The signal and the noise in colorectal cancer diagnosis: exploring and explaining the relationship between diagnostic delays and stage at diagnosis using the Ca-PRI Colorectal Cancer Collaboration dataset

Marie Louise Tørring, Peter Murchie, M Esteva, William Hamilton, Marianne Djernes Lautrup, J Terhaar, Peter Vedsted, Marcy Winget, Greg Rubin

Research output: Contribution to journalAbstract

Abstract

Objective: To explain the relationship between time to diagnosis and stage at diagnosis of colorectal cancer using data collected from primary care in six countries. Study design and setting: We identified eight population-based studies in Scotland, England, Canada, Denmark, Spain and the Netherlands using data from records, registries, audit sand questionnaires. Data allowed us to (1) explore the length of diagnostic interval and its primary and secondary care components for more than 10 000 colorectal cancer patients for whom the general practitioner had been involved in the diagnosis – and (2) analyse the impact of delays on the stage at diagnosis while taking account of differences in gender, age at diagnosis, alarm symptoms at presentation and emergency admissions from primary care.Results: Despite large variation in the distribution of diagnostic delays and tumour staging, the studies had consistent results: a complex two-sided ‘waiting time paradox’. For the primary care component of the diagnostic interval, we saw a concave, ∩-shaped association with increasing and subsequently decreasing odds of advanced disease with longer primary care intervals. For the secondary care component, we saw a convex, ∪-shaped association with decreasing and subsequently increasing odds of advanced disease with longer secondary care intervals.Conclusion: Clinical triage and hence confounding by indication is likely to explain counter-intuitive findings in studies of diagnostic delay and cancer outcomes. In primary care, GPs are trained to prevent the healthiest looking people from going to hospital, whereas in secondary care, the sickest looking people are expedited for investigation and diagnosed more quickly. Yet, along the pathway to cancer diagnosis, many patients do not fall squarely into set categories of healthy and sick. Based on the premise that delays are more randomly assigned for a significant part of intermediate patients in both sectors, we conclude that longer diagnostic intervals do increase the odds of being diagnosed with an advanced stage colorectal cancer.
Original languageEnglish
Pages (from-to)22
Number of pages1
JournalEuropean Journal of Cancer Care
Volume24
Issue numberSuppl. 2
Early online date3 Sep 2015
DOIs
Publication statusPublished - Sep 2015

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Noise
Colorectal Neoplasms
Secondary Care
Primary Health Care
Neoplasm Staging
Triage
Scotland
Denmark
England
Netherlands
Spain
General Practitioners
Canada
Registries
Datasets
Neoplasms
Emergencies
Population

Keywords

  • Colorectal cancer
  • Diagnostic delays

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The signal and the noise in colorectal cancer diagnosis : exploring and explaining the relationship between diagnostic delays and stage at diagnosis using the Ca-PRI Colorectal Cancer Collaboration dataset. / Tørring, Marie Louise; Murchie, Peter; Esteva, M ; Hamilton, William ; Djernes Lautrup, Marianne ; Terhaar, J; Vedsted, Peter; Winget, Marcy ; Rubin, Greg .

In: European Journal of Cancer Care, Vol. 24, No. Suppl. 2, 09.2015, p. 22.

Research output: Contribution to journalAbstract

Tørring, Marie Louise ; Murchie, Peter ; Esteva, M ; Hamilton, William ; Djernes Lautrup, Marianne ; Terhaar, J ; Vedsted, Peter ; Winget, Marcy ; Rubin, Greg . / The signal and the noise in colorectal cancer diagnosis : exploring and explaining the relationship between diagnostic delays and stage at diagnosis using the Ca-PRI Colorectal Cancer Collaboration dataset. In: European Journal of Cancer Care. 2015 ; Vol. 24, No. Suppl. 2. pp. 22.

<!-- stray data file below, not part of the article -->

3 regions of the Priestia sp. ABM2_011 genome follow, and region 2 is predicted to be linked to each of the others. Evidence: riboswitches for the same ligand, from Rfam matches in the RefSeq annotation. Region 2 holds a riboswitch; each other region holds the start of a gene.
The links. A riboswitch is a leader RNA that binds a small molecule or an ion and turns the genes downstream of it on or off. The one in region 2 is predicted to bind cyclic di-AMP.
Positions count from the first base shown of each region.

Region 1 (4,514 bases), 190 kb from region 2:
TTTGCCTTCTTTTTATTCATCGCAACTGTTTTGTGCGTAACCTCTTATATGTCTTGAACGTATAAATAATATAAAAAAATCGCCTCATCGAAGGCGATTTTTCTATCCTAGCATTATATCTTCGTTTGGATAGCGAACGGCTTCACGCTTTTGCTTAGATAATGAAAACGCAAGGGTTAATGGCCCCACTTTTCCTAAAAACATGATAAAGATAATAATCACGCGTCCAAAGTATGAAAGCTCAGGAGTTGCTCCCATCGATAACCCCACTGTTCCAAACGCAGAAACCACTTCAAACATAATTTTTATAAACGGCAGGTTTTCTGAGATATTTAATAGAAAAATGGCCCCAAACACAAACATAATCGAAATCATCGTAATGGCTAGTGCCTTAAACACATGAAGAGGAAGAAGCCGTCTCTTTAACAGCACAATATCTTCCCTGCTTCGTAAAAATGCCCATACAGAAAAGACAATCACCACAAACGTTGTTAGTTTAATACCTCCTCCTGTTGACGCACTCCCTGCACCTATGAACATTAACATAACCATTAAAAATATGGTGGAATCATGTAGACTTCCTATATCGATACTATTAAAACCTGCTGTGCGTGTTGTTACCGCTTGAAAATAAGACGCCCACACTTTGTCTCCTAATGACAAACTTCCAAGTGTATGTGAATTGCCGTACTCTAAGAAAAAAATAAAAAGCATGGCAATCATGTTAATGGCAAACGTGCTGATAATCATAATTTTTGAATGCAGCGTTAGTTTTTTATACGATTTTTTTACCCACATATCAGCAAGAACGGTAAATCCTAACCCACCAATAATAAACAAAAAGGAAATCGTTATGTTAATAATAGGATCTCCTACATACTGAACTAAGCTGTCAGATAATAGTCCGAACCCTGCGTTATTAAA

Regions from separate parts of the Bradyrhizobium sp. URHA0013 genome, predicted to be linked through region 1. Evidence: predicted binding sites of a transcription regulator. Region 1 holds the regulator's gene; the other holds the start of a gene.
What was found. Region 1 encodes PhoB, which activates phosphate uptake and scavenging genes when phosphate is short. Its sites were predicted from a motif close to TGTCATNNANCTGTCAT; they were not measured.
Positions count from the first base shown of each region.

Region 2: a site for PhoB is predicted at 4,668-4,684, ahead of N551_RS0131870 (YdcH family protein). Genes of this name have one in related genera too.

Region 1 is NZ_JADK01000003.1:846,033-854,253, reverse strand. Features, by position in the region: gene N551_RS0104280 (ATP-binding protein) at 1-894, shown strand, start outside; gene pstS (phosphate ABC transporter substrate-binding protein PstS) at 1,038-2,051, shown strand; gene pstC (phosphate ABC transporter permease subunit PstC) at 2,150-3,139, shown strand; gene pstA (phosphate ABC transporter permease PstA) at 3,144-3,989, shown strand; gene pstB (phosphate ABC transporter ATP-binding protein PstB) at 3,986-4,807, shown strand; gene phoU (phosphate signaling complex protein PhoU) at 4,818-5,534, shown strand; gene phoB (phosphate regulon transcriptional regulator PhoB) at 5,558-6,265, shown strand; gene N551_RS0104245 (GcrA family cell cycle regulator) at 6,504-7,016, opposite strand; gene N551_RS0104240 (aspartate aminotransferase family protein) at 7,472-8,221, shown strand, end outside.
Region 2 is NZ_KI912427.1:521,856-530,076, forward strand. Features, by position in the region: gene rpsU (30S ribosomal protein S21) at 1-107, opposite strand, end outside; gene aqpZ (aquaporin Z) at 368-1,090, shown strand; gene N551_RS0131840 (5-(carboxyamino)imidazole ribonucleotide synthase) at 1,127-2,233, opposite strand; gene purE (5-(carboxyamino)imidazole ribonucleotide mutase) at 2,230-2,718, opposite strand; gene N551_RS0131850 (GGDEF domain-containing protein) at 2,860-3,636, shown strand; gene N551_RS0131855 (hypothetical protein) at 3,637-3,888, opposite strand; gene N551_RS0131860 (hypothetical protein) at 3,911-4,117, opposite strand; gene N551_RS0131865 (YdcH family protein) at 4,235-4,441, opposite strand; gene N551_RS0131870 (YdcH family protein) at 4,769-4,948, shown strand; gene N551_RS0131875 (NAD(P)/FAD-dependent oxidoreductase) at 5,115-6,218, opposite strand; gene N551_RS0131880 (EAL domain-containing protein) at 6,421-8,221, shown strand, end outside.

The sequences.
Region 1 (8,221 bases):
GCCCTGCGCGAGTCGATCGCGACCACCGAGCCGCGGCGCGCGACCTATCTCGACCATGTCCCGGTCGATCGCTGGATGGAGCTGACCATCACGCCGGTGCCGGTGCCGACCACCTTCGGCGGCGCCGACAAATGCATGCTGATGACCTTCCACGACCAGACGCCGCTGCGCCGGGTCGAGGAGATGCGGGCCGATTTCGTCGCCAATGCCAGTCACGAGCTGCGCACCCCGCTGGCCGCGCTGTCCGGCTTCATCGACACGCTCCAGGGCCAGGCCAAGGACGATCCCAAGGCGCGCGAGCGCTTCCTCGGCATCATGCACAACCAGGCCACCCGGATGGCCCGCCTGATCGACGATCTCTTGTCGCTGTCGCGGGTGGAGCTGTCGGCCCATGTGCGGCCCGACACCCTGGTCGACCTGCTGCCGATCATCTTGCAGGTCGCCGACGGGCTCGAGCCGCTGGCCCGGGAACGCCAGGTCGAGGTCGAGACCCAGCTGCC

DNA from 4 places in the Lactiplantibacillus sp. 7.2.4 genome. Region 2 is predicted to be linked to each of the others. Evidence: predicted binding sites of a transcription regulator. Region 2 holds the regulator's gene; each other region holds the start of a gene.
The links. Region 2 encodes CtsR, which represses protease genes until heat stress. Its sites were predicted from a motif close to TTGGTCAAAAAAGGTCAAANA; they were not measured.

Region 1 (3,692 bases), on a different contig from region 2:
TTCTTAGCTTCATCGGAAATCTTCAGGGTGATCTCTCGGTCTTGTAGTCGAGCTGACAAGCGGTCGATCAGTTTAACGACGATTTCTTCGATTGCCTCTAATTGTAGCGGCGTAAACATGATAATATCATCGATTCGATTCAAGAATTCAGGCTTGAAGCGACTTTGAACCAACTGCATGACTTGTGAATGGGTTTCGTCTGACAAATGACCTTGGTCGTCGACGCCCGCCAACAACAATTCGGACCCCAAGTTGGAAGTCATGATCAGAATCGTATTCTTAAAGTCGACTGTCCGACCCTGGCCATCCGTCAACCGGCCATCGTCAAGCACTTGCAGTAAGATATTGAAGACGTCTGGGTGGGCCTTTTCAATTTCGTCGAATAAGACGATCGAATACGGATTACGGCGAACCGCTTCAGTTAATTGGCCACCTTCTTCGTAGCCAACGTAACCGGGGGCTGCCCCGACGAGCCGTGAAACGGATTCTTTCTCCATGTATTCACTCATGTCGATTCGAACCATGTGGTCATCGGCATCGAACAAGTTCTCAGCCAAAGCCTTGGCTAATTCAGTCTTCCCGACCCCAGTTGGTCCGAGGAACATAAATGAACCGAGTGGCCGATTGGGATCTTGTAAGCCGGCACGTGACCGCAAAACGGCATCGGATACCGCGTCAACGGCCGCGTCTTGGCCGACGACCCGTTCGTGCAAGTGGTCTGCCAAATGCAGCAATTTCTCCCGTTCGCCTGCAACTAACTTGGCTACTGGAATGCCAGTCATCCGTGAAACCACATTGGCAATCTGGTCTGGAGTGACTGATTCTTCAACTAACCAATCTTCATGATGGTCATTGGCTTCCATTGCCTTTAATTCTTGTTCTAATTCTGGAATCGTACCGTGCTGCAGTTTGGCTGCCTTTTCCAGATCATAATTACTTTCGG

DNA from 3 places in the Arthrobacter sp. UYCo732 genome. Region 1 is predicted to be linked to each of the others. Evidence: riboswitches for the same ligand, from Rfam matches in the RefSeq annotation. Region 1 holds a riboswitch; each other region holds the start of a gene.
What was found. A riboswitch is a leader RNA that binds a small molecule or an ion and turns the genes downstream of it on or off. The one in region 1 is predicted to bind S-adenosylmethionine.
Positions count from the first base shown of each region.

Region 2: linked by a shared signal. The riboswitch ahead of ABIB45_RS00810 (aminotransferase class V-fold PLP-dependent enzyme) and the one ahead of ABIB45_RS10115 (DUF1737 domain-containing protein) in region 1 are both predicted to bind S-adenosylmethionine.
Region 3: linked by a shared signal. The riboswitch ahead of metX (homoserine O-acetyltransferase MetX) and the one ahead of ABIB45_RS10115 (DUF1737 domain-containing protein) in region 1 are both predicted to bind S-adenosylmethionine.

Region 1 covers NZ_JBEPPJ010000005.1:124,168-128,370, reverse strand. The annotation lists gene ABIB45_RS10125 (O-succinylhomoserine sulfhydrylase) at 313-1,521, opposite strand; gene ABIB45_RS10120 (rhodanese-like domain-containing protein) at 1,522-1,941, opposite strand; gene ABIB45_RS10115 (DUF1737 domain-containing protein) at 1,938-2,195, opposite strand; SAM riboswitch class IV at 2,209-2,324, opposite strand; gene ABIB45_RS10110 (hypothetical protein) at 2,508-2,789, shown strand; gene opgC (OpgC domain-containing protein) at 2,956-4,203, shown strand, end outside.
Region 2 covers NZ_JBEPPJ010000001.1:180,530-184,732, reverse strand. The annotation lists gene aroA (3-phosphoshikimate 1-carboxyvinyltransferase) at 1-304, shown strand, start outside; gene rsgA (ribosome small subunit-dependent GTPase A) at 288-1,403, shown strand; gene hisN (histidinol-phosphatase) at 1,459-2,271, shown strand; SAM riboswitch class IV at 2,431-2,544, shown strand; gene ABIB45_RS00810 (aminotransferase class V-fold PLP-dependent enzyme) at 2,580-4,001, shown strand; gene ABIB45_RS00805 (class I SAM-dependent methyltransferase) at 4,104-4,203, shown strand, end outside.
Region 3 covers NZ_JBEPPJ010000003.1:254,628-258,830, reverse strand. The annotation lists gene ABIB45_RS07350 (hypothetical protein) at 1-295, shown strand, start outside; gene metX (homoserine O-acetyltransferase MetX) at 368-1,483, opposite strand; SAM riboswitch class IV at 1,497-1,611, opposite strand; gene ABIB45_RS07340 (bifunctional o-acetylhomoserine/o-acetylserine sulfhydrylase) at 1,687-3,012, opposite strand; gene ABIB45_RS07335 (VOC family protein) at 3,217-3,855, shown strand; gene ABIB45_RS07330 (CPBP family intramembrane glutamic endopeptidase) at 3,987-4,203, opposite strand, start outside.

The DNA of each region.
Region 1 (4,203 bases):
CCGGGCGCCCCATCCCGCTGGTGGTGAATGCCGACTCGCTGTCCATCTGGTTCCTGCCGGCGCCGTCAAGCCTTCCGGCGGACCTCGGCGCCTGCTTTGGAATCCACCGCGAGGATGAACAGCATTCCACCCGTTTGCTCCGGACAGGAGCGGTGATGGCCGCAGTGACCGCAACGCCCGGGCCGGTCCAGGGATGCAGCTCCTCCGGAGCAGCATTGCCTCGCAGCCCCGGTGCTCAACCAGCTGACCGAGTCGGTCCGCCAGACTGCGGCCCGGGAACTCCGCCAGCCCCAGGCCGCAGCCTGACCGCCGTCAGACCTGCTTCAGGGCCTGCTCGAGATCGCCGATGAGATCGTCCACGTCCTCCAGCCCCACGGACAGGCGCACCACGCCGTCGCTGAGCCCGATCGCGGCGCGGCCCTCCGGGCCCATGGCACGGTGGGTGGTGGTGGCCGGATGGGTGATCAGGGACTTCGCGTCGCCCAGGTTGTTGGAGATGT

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abstract = "Objective: To explain the relationship between time to diagnosis and stage at diagnosis of colorectal cancer using data collected from primary care in six countries. Study design and setting: We identified eight population-based studies in Scotland, England, Canada, Denmark, Spain and the Netherlands using data from records, registries, audit sand questionnaires. Data allowed us to (1) explore the length of diagnostic interval and its primary and secondary care components for more than 10 000 colorectal cancer patients for whom the general practitioner had been involved in the diagnosis – and (2) analyse the impact of delays on the stage at diagnosis while taking account of differences in gender, age at diagnosis, alarm symptoms at presentation and emergency admissions from primary care.Results: Despite large variation in the distribution of diagnostic delays and tumour staging, the studies had consistent results: a complex two-sided ‘waiting time paradox’. For the primary care component of the diagnostic interval, we saw a concave, ∩-shaped association with increasing and subsequently decreasing odds of advanced disease with longer primary care intervals. For the secondary care component, we saw a convex, ∪-shaped association with decreasing and subsequently increasing odds of advanced disease with longer secondary care intervals.Conclusion: Clinical triage and hence confounding by indication is likely to explain counter-intuitive findings in studies of diagnostic delay and cancer outcomes. In primary care, GPs are trained to prevent the healthiest looking people from going to hospital, whereas in secondary care, the sickest looking people are expedited for investigation and diagnosed more quickly. Yet, along the pathway to cancer diagnosis, many patients do not fall squarely into set categories of healthy and sick. Based on the premise that delays are more randomly assigned for a significant part of intermediate patients in both sectors, we conclude that longer diagnostic intervals do increase the odds of being diagnosed with an advanced stage colorectal cancer.",